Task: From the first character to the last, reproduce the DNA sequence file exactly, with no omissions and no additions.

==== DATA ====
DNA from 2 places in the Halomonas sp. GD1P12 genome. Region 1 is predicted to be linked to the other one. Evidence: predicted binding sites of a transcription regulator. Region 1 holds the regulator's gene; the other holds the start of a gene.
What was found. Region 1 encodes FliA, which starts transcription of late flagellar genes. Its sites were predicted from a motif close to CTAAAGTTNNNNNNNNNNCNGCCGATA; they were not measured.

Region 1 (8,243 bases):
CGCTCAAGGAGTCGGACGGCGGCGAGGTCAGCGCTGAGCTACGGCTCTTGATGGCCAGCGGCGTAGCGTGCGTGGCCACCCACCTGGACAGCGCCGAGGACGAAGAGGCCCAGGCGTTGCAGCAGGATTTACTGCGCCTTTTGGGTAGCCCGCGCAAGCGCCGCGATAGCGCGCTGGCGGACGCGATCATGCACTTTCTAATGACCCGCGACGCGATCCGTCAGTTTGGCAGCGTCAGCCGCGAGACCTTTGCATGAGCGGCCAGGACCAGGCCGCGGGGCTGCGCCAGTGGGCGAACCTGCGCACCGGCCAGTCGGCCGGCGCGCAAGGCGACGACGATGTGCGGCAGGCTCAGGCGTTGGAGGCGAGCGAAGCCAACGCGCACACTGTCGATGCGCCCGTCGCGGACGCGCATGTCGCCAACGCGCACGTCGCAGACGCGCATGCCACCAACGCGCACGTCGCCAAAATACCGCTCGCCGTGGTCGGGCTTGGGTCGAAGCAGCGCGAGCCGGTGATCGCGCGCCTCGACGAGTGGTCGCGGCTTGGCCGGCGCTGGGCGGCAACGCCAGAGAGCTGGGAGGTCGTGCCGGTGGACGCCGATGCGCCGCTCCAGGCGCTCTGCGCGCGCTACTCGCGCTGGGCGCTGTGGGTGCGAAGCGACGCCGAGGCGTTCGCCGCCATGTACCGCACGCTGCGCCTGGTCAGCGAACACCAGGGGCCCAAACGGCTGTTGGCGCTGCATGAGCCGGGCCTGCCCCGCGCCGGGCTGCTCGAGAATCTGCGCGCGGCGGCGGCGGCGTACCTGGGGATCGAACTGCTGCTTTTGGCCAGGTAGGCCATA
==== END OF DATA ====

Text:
DNA from 2 places in the Halomonas sp. GD1P12 genome. Region 1 is predicted to be linked to the other one. Evidence: predicted binding sites of a transcription regulator. Region 1 holds the regulator's gene; the other holds the start of a gene.
What was found. Region 1 encodes FliA, which starts transcription of late flagellar genes. Its sites were predicted from a motif close to CTAAAGTTNNNNNNNNNNCNGCCGATA; they were not measured.

Region 1 (8,243 bases):
CGCTCAAGGAGTCGGACGGCGGCGAGGTCAGCGCTGAGCTACGGCTCTTGATGGCCAGCGGCGTAGCGTGCGTGGCCACCCACCTGGACAGCGCCGAGGACGAAGAGGCCCAGGCGTTGCAGCAGGATTTACTGCGCCTTTTGGGTAGCCCGCGCAAGCGCCGCGATAGCGCGCTGGCGGACGCGATCATGCACTTTCTAATGACCCGCGACGCGATCCGTCAGTTTGGCAGCGTCAGCCGCGAGACCTTTGCATGAGCGGCCAGGACCAGGCCGCGGGGCTGCGCCAGTGGGCGAACCTGCGCACCGGCCAGTCGGCCGGCGCGCAAGGCGACGACGATGTGCGGCAGGCTCAGGCGTTGGAGGCGAGCGAAGCCAACGCGCACACTGTCGATGCGCCCGTCGCGGACGCGCATGTCGCCAACGCGCACGTCGCAGACGCGCATGCCACCAACGCGCACGTCGCCAAAATACCGCTCGCCGTGGTCGGGCTTGGGTCGAAGCAGCGCGAGCCGGTGATCGCGCGCCTCGACGAGTGGTCGCGGCTTGGCCGGCGCTGGGCGGCAACGCCAGAGAGCTGGGAGGTCGTGCCGGTGGACGCCGATGCGCCGCTCCAGGCGCTCTGCGCGCGCTACTCGCGCTGGGCGCTGTGGGTGCGAAGCGACGCCGAGGCGTTCGCCGCCATGTACCGCACGCTGCGCCTGGTCAGCGAACACCAGGGGCCCAAACGGCTGTTGGCGCTGCATGAGCCGGGCCTGCCCCGCGCCGGGCTGCTCGAGAATCTGCGCGCGGCGGCGGCGGCGTACCTGGGGATCGAACTGCTGCTTTTGGCCAGGTAGGCCATA